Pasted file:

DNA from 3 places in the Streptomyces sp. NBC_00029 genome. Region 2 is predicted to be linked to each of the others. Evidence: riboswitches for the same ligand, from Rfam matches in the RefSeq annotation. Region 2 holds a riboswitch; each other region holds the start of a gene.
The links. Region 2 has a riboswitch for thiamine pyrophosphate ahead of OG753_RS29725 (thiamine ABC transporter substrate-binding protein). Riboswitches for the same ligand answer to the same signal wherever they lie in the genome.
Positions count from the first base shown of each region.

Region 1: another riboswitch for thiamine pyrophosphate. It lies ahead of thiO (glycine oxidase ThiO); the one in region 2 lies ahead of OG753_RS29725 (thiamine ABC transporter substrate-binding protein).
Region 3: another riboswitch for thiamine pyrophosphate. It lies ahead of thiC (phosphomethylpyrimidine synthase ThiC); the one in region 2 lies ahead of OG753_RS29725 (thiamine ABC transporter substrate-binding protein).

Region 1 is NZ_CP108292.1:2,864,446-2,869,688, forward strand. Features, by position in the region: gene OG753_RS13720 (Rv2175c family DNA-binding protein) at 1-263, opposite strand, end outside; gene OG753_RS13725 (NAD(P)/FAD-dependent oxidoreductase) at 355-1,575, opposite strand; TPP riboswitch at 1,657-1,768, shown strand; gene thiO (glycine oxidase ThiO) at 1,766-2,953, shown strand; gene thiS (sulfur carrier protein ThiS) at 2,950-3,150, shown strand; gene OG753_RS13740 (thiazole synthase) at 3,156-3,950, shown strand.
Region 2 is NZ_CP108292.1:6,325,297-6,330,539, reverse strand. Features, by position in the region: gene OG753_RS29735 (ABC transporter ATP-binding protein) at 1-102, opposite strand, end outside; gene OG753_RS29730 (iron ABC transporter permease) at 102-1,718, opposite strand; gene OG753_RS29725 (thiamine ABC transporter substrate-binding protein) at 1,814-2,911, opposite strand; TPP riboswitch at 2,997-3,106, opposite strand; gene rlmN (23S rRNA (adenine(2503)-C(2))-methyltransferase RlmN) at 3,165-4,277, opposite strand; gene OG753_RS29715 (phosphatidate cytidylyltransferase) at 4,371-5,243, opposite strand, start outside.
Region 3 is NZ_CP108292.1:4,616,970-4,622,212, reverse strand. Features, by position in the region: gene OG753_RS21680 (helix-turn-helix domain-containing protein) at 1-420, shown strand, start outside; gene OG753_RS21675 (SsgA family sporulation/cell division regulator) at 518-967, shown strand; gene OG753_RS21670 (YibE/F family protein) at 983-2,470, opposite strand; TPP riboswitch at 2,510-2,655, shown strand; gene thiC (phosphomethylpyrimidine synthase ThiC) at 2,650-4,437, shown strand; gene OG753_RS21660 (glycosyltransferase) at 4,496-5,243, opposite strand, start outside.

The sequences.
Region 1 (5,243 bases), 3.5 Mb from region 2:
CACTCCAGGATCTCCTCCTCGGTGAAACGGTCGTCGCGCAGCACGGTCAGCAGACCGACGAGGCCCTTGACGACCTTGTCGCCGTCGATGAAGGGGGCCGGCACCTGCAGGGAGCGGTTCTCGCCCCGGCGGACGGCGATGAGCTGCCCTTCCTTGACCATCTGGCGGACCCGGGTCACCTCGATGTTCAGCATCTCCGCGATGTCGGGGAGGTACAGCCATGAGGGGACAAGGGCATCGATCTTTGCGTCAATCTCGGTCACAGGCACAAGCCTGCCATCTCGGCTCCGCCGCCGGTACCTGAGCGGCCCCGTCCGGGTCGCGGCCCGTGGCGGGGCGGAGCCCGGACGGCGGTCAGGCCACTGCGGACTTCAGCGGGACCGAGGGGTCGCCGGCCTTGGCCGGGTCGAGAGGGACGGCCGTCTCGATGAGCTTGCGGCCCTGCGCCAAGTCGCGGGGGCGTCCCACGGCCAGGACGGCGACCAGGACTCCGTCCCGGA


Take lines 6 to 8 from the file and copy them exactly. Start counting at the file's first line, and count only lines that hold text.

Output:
Region 1 is NZ_CP108292.1:2,864,446-2,869,688, forward strand. Features, by position in the region: gene OG753_RS13720 (Rv2175c family DNA-binding protein) at 1-263, opposite strand, end outside; gene OG753_RS13725 (NAD(P)/FAD-dependent oxidoreductase) at 355-1,575, opposite strand; TPP riboswitch at 1,657-1,768, shown strand; gene thiO (glycine oxidase ThiO) at 1,766-2,953, shown strand; gene thiS (sulfur carrier protein ThiS) at 2,950-3,150, shown strand; gene OG753_RS13740 (thiazole synthase) at 3,156-3,950, shown strand.
Region 2 is NZ_CP108292.1:6,325,297-6,330,539, reverse strand. Features, by position in the region: gene OG753_RS29735 (ABC transporter ATP-binding protein) at 1-102, opposite strand, end outside; gene OG753_RS29730 (iron ABC transporter permease) at 102-1,718, opposite strand; gene OG753_RS29725 (thiamine ABC transporter substrate-binding protein) at 1,814-2,911, opposite strand; TPP riboswitch at 2,997-3,106, opposite strand; gene rlmN (23S rRNA (adenine(2503)-C(2))-methyltransferase RlmN) at 3,165-4,277, opposite strand; gene OG753_RS29715 (phosphatidate cytidylyltransferase) at 4,371-5,243, opposite strand, start outside.
Region 3 is NZ_CP108292.1:4,616,970-4,622,212, reverse strand. Features, by position in the region: gene OG753_RS21680 (helix-turn-helix domain-containing protein) at 1-420, shown strand, start outside; gene OG753_RS21675 (SsgA family sporulation/cell division regulator) at 518-967, shown strand; gene OG753_RS21670 (YibE/F family protein) at 983-2,470, opposite strand; TPP riboswitch at 2,510-2,655, shown strand; gene thiC (phosphomethylpyrimidine synthase ThiC) at 2,650-4,437, shown strand; gene OG753_RS21660 (glycosyltransferase) at 4,496-5,243, opposite strand, start outside.